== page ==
In the summers between college, I worked at the Bailey Howe Library for the University of Vermont along with my sister. I got paid to be surrounded by the largest collection of books in the state, and I enjoyed myself immensely. Besides the scholarly titles available, the library also offered a selection of casual reading, which was displayed prominently, along with other new acquisitions, at the back of the lobby on the first floor. I found many books to consume by sorting through the returns, stumbling upon them in the stacks when I was ostensibly making sure books were in call number order and, finally, picking them from the new acquisitions shelf.
During the summer of 1997, I saw a book on the new acquisitions shelf called Daughter of Darkness by Steven Spruill. The cover and title showed all stereotypical signs of being a thriller, possibly with some supernatural elements. As I enjoy thrillers, suspense novels, mysteries, etc., I picked it up. I saw that it was a medical suspense/vampire novel about a hospital intern coming to terms with her peaceful vampirism in opposition to her father’s murderous bloodsucking and picked it up. I read it quickly, liked it, then forgot it.
As soon as I forgot all the key details of the book, I wanted to read it again, primarily for the convincing biological interpretation of "hemophages," but I couldn’t find it anywhere. It didn’t help that all I remembered was the key invented term "hemophage" and the subtitle, "A Novel of Unearthly Thirst." Typing either phrase into search engines did nothing; neither did skimming my local library’s catalog of vampire fiction or even that of Amazon. Rather frustrated but not obsessed, I thought I would never figure out what book I barely remembered.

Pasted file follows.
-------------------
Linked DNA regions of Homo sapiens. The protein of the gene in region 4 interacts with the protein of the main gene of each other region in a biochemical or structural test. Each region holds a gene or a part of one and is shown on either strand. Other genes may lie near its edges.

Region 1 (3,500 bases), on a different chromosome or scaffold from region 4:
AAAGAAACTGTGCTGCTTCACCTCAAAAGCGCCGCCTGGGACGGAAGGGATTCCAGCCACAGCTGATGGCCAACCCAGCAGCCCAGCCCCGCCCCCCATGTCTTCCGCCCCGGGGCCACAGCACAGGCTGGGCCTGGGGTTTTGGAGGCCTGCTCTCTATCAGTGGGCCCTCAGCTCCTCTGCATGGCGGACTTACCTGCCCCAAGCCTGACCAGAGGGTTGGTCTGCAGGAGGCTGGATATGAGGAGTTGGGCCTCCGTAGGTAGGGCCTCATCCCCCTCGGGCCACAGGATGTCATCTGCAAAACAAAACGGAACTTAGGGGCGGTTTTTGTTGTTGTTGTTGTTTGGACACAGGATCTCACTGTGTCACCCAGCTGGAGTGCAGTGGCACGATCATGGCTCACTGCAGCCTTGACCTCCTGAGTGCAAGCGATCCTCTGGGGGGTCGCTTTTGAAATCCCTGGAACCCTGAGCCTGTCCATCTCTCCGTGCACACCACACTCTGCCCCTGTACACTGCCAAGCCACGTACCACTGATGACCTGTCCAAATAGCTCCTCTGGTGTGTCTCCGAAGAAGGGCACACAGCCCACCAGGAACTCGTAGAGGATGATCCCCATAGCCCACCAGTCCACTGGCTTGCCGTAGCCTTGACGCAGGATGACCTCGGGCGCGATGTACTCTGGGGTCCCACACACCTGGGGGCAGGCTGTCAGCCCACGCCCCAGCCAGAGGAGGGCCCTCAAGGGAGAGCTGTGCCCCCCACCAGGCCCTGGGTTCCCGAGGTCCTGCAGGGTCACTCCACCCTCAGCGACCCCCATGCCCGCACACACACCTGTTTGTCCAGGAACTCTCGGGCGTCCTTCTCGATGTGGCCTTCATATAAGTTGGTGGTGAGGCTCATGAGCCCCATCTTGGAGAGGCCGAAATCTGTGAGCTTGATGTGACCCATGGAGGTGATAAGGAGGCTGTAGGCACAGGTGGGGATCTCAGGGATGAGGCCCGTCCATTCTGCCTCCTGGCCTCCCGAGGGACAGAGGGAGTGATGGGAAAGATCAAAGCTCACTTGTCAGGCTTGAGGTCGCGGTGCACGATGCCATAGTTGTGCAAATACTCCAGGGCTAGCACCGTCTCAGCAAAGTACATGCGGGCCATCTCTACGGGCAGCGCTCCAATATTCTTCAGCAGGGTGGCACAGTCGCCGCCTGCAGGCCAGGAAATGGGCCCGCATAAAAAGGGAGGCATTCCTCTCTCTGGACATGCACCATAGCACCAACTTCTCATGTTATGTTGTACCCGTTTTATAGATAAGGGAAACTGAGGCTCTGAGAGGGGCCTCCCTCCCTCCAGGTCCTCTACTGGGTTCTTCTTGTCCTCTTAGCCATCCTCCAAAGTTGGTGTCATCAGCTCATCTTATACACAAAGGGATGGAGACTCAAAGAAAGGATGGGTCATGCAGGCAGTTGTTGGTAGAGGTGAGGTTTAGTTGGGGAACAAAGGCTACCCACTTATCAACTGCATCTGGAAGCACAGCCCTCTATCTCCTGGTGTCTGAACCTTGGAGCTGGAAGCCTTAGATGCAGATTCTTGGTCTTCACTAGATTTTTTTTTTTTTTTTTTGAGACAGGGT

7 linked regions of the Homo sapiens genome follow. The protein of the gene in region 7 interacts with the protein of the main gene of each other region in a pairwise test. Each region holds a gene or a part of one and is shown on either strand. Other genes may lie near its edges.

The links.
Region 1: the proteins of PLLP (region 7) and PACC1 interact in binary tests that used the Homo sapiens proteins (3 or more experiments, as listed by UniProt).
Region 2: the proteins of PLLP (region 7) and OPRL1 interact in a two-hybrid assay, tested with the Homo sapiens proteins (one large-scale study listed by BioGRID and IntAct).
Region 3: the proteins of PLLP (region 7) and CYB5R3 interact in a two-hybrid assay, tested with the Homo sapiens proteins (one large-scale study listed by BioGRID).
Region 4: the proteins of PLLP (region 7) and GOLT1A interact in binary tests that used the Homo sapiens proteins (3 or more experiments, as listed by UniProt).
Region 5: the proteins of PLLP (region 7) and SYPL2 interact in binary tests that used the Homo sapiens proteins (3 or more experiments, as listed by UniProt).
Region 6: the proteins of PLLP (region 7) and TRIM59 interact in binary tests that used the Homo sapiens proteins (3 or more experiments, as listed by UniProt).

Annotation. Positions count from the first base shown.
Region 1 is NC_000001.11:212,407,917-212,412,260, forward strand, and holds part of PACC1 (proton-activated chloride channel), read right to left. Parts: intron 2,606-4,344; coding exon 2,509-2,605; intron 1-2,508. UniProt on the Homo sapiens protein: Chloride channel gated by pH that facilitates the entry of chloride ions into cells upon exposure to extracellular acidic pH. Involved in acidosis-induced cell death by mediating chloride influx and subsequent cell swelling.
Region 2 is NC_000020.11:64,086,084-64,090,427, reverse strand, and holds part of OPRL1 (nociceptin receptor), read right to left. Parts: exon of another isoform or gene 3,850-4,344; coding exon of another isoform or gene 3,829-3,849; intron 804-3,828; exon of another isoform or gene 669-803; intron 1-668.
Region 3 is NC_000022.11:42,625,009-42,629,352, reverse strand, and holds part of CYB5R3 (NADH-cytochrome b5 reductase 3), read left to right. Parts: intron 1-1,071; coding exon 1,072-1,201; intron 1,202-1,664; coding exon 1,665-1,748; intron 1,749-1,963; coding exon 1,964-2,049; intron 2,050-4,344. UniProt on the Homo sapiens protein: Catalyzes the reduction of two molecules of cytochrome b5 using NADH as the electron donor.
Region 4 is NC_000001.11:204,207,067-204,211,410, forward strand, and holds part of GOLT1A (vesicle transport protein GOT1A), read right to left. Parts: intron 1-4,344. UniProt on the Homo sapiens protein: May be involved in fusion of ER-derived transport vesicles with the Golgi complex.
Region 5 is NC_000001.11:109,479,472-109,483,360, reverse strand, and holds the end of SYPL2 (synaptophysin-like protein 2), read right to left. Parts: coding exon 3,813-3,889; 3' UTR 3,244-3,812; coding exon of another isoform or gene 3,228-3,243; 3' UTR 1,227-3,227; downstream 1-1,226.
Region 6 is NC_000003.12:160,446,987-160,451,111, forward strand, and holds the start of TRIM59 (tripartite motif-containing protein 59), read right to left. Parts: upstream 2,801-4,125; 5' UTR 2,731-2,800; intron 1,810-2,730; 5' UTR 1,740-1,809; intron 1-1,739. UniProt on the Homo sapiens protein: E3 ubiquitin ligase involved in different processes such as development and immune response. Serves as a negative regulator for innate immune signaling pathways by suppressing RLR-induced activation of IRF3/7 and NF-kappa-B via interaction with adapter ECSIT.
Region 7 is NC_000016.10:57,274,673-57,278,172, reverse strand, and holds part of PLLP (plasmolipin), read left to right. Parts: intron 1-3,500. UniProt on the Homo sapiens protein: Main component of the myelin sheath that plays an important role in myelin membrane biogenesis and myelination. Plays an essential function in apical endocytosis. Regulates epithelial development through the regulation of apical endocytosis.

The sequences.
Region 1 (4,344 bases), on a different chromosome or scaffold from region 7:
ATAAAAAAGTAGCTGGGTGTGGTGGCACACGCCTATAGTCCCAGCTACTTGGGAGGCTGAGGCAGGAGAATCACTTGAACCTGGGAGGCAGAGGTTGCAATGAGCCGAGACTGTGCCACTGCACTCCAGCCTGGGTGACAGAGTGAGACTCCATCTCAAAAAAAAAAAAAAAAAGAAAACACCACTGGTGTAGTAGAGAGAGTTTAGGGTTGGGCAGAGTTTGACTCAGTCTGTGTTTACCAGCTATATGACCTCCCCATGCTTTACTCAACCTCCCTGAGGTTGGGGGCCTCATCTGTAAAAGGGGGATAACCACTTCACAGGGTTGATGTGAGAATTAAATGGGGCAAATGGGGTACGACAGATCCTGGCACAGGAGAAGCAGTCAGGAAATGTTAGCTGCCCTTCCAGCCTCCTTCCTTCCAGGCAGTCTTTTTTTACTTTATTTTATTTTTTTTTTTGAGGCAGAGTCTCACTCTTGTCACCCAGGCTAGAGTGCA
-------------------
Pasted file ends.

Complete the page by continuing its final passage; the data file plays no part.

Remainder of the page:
This morning, though, someone requested a Paperback Swap book from me, so I sent it off, then poked idly around the site, looking for a way to use my remaining credits. Seeking an anthology of vampire viction, Blood Thirst: 100 Years of Vampire Fiction, that contains my favorite story by Tanith Lee, "Bite-Ne-Not, or, The Fleur de Fur," I didn’t find what I was looking for.
However, I did come across what I wasn’t looking for. A keyword search on Paperback Swap for "blood thirst" brought up tangentially related titles…one of which was Daughter of Darkness. The cover seemed familiar and the date, 1997, was approximately right for when I first read the book that I couldn’t fully remember. Before my prefrontal cortex registered the title’s significance, I felt a familiar rise of anticipation because the rest of me realized that I had been looking for this book for 12 years. Curious, I clicked.
Hooray! An end to my quest! As soon as I saw the subtitle, I knew what I had found.
In any event, I ordered Daughter of Darkness from Paperback Swap, then discovered that it was the second in a trilogy. I just now ordered the first book, Rulers of Darkness. When I get another credit, I will order the third book, Lords of Light, even though it sounds silly. I’m so very gratified to have found Daughter of Darkness, a gratification made stronger and more pleasing by the element of surprise, since I wasn’t looking for it in the first place. Serendipitous discoveries make me bubble.